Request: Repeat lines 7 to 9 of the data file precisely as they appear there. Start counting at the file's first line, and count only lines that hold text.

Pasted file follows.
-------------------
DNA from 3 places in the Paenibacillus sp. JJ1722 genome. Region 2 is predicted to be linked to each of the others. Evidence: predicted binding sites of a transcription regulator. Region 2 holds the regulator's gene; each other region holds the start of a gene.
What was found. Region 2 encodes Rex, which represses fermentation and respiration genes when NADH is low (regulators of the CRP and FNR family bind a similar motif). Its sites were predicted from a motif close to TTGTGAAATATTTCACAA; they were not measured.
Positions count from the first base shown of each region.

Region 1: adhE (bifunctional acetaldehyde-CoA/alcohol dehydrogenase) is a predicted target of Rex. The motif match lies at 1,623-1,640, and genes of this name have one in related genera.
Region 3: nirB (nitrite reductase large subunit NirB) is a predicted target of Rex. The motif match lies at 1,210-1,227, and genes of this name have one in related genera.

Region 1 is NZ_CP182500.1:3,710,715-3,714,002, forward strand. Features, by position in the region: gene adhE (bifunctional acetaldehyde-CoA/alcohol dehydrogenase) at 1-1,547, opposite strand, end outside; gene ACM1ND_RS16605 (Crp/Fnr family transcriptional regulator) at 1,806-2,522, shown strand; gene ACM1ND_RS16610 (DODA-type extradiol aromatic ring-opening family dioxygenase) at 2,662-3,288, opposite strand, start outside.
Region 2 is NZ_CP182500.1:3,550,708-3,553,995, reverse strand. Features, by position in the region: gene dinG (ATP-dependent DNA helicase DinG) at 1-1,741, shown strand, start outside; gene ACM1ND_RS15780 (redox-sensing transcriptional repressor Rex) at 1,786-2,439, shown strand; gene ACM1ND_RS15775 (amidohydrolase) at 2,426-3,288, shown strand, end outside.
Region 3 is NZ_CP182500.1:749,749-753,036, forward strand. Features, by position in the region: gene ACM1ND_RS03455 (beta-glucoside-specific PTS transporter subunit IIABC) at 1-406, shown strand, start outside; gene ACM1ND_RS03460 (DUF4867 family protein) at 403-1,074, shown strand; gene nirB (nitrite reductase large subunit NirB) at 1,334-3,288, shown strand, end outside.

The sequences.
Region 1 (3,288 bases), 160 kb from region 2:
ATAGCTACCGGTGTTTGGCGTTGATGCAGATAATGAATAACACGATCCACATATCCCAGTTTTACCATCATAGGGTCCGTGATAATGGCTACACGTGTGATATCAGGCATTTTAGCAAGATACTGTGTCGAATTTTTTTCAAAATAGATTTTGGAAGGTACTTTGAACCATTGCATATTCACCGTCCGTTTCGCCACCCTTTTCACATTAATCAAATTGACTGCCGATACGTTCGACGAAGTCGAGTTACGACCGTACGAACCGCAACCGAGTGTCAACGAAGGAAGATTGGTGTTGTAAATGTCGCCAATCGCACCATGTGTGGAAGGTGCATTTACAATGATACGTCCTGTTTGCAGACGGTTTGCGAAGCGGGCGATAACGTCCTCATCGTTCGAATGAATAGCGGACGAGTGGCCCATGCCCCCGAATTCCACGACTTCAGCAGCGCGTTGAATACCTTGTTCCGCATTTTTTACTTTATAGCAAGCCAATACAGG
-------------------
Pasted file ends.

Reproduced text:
Region 2 is NZ_CP182500.1:3,550,708-3,553,995, reverse strand. Features, by position in the region: gene dinG (ATP-dependent DNA helicase DinG) at 1-1,741, shown strand, start outside; gene ACM1ND_RS15780 (redox-sensing transcriptional repressor Rex) at 1,786-2,439, shown strand; gene ACM1ND_RS15775 (amidohydrolase) at 2,426-3,288, shown strand, end outside.
Region 3 is NZ_CP182500.1:749,749-753,036, forward strand. Features, by position in the region: gene ACM1ND_RS03455 (beta-glucoside-specific PTS transporter subunit IIABC) at 1-406, shown strand, start outside; gene ACM1ND_RS03460 (DUF4867 family protein) at 403-1,074, shown strand; gene nirB (nitrite reductase large subunit NirB) at 1,334-3,288, shown strand, end outside.

The sequences.